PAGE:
Syrian army takes control of Homs as rebels leave
Rubble cleared from streets of war-torn city as residents allowed to return to their homes
Bulldozers cleared rubble yesterday from the streets of battle-scarred districts in the central Syrian city of Homs after government troops entered the last rebel-held neighbourhoods as part of an agreement that also granted opposition fighters safe exit from the city.
The government quickly forged ahead even as another aspect of the negotiated deal hung in the balance. The departure of a last batch of some 300 fighters waiting to leave for rebel-held areas north of Homs had been delayed after opposition fighters in northern Syrian prevented aid from reaching besieged pro-government villages.
The aid delivery to the communities of Nubul and Zahra in Aleppo province was part of the agreement allowing rebels to leave Homs.
Some 1,700 rebels have left Homs since Wednesday under the deal struck by the government and opposition. The withdrawal, which brought an end to a fierce, two-year battle for the heart of the city, marked a major victory for President Bashar al-Assad in the civil war.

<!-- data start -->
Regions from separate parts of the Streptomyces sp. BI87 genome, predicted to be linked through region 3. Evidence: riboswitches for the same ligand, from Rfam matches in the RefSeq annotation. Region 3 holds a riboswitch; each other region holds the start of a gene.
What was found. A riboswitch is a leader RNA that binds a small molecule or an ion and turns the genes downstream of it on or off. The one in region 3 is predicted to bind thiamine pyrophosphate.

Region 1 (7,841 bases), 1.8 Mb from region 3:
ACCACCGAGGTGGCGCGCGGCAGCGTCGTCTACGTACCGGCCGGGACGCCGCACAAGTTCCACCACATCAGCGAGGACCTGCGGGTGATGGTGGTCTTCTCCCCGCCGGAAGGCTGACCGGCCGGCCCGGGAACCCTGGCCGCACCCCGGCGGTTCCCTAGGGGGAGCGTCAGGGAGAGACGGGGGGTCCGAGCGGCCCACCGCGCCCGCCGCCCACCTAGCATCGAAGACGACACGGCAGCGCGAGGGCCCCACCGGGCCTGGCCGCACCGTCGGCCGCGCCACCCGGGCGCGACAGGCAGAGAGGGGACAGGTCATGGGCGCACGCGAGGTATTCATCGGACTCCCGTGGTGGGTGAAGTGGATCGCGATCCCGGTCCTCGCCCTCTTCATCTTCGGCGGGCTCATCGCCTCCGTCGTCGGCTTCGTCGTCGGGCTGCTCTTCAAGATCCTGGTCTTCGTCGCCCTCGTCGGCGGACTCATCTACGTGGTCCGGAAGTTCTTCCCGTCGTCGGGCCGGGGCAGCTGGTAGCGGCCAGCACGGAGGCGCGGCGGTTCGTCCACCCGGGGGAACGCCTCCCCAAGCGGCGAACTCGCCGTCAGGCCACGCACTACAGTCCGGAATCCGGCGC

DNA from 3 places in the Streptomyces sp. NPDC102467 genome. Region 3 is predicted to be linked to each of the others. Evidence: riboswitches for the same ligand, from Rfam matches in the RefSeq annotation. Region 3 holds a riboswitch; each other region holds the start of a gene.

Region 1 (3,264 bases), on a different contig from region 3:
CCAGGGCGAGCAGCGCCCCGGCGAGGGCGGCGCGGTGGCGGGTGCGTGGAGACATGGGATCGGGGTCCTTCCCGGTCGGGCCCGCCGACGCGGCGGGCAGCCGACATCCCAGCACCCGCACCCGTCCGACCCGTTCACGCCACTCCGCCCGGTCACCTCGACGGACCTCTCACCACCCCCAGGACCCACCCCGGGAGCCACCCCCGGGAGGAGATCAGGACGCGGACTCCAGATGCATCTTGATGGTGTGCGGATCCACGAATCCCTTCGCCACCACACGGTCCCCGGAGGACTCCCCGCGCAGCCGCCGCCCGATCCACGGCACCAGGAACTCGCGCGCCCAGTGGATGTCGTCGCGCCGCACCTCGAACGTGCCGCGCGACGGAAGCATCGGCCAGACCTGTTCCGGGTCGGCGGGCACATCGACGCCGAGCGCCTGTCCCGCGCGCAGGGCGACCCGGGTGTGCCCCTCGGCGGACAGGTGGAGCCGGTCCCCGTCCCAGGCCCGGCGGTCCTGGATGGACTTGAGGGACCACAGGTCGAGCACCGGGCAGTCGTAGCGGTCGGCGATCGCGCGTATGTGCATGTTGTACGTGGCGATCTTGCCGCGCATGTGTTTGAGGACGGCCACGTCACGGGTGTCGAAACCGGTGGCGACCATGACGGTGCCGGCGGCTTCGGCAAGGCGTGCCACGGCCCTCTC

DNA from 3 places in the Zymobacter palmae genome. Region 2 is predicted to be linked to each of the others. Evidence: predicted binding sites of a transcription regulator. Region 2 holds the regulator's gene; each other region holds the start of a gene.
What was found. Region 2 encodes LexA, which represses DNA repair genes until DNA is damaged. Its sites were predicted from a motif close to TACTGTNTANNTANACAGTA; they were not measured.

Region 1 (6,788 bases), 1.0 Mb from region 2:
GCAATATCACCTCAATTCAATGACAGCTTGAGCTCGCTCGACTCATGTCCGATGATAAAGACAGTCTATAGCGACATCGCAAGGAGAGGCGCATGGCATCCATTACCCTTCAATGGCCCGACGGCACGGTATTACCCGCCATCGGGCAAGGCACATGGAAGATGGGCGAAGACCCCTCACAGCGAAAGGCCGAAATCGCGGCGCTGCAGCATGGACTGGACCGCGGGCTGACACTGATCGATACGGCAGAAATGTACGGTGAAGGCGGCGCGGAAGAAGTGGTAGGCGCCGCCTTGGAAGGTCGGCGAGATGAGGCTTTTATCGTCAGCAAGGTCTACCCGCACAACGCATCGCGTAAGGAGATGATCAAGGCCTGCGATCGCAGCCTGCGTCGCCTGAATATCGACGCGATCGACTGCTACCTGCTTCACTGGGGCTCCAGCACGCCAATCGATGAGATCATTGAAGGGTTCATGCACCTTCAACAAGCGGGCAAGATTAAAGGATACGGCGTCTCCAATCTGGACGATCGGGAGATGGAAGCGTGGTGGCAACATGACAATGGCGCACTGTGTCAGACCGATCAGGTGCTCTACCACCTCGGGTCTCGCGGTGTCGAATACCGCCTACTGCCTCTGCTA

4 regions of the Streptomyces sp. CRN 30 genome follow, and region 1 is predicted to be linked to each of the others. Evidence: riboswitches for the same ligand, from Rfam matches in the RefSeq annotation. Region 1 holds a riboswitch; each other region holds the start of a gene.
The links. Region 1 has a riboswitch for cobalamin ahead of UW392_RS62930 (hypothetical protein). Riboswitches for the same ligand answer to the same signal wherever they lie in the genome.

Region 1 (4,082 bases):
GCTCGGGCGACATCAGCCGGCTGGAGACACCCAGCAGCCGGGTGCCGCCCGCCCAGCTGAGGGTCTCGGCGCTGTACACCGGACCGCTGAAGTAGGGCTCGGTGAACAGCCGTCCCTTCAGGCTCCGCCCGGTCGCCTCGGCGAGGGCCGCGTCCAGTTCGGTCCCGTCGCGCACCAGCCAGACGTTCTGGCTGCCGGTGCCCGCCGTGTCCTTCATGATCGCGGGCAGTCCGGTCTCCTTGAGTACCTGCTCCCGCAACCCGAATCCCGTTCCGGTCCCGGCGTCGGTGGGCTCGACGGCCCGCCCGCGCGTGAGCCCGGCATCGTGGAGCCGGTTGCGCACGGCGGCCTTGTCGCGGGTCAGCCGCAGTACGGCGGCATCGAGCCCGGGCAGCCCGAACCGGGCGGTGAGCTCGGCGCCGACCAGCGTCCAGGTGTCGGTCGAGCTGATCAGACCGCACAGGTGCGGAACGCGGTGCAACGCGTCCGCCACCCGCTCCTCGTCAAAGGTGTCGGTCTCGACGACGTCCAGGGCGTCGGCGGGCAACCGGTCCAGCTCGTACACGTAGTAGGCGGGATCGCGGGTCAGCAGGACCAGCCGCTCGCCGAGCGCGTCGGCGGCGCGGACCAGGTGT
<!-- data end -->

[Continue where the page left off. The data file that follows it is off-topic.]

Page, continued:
For Syria’s rebels, it was a devastating blow. The deal handed Assad control of the city once known as “the capital of the revolution,” as well as a geographic linchpin from which to launch offensives on rebel-held territory in northern Syria.
Homs governor Talal Barazi said that engineering units were combing the old neighbourhoods of the city yesterday, including the former opposition stronghold of Hamidiyeh, in search of mines and other explosives. State television said two soldiers were killed while dismantling a bomb.
An Associated Press reporter in Homs on a military-led tour said soldiers and pro-government militiamen had fanned out across the districts to provide security.
In the mainly Christian neighbourhood of Hamadiyeh, a few people trickled back in to check on properties that had long been on the other side of the front line.
Imad Nanaa, 52, returned to check on his home for the first time in almost three years. To his surprise, he found it almost intact, compared to other crumbling houses. “This deal has saved us from even more blood and destruction,” he said.
People returning had to hand over their IDs to the troops upon entering the formerly rebel-held districts. The soldiers then returned the papers as the people filed out later.